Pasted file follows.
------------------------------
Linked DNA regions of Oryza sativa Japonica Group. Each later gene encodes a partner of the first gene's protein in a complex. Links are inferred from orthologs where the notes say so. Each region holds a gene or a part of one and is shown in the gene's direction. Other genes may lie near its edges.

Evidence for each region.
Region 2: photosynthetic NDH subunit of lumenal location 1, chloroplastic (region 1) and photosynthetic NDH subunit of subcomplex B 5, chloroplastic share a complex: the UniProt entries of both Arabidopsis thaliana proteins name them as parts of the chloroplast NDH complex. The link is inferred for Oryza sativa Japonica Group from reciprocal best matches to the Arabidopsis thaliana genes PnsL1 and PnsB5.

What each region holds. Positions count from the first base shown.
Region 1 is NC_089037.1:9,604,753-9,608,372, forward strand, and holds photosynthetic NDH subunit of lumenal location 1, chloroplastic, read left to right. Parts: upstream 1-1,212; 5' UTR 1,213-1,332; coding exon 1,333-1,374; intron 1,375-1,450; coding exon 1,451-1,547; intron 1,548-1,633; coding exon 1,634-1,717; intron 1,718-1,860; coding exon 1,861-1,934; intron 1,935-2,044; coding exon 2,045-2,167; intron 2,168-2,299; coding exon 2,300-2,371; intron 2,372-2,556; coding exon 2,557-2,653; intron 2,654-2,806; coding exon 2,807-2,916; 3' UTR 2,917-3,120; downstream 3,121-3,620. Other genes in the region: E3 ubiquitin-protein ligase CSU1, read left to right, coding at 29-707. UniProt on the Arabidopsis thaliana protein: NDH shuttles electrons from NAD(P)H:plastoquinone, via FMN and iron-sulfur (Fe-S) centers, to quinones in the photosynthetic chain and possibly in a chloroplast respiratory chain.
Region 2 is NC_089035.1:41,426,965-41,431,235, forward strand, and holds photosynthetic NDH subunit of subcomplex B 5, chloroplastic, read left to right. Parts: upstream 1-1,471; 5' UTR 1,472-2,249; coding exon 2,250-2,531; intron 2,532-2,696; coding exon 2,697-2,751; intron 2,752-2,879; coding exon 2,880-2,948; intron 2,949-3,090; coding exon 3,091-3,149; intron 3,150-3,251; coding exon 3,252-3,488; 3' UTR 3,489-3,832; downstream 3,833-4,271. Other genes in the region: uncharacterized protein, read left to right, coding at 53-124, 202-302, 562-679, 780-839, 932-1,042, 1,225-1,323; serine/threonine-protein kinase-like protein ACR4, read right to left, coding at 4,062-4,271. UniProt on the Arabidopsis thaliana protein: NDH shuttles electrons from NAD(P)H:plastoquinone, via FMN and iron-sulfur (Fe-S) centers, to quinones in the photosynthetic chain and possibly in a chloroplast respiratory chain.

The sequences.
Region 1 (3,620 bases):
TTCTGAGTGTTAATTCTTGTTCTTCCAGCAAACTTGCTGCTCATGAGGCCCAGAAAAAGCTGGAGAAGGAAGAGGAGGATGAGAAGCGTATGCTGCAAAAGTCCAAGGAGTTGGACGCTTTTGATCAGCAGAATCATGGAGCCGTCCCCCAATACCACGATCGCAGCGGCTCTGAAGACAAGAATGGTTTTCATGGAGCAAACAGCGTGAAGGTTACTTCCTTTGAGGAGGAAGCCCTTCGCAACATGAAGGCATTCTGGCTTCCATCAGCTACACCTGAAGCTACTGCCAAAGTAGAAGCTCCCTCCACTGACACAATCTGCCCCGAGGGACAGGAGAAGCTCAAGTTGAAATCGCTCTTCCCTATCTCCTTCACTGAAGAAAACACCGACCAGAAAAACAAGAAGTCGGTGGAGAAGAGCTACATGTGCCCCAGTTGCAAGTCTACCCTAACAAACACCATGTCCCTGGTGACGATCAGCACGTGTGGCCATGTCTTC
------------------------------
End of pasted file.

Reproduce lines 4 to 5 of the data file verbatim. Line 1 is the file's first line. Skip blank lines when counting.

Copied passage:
What each region holds. Positions count from the first base shown.
Region 1 is NC_089037.1:9,604,753-9,608,372, forward strand, and holds photosynthetic NDH subunit of lumenal location 1, chloroplastic, read left to right. Parts: upstream 1-1,212; 5' UTR 1,213-1,332; coding exon 1,333-1,374; intron 1,375-1,450; coding exon 1,451-1,547; intron 1,548-1,633; coding exon 1,634-1,717; intron 1,718-1,860; coding exon 1,861-1,934; intron 1,935-2,044; coding exon 2,045-2,167; intron 2,168-2,299; coding exon 2,300-2,371; intron 2,372-2,556; coding exon 2,557-2,653; intron 2,654-2,806; coding exon 2,807-2,916; 3' UTR 2,917-3,120; downstream 3,121-3,620. Other genes in the region: E3 ubiquitin-protein ligase CSU1, read left to right, coding at 29-707. UniProt on the Arabidopsis thaliana protein: NDH shuttles electrons from NAD(P)H:plastoquinone, via FMN and iron-sulfur (Fe-S) centers, to quinones in the photosynthetic chain and possibly in a chloroplast respiratory chain.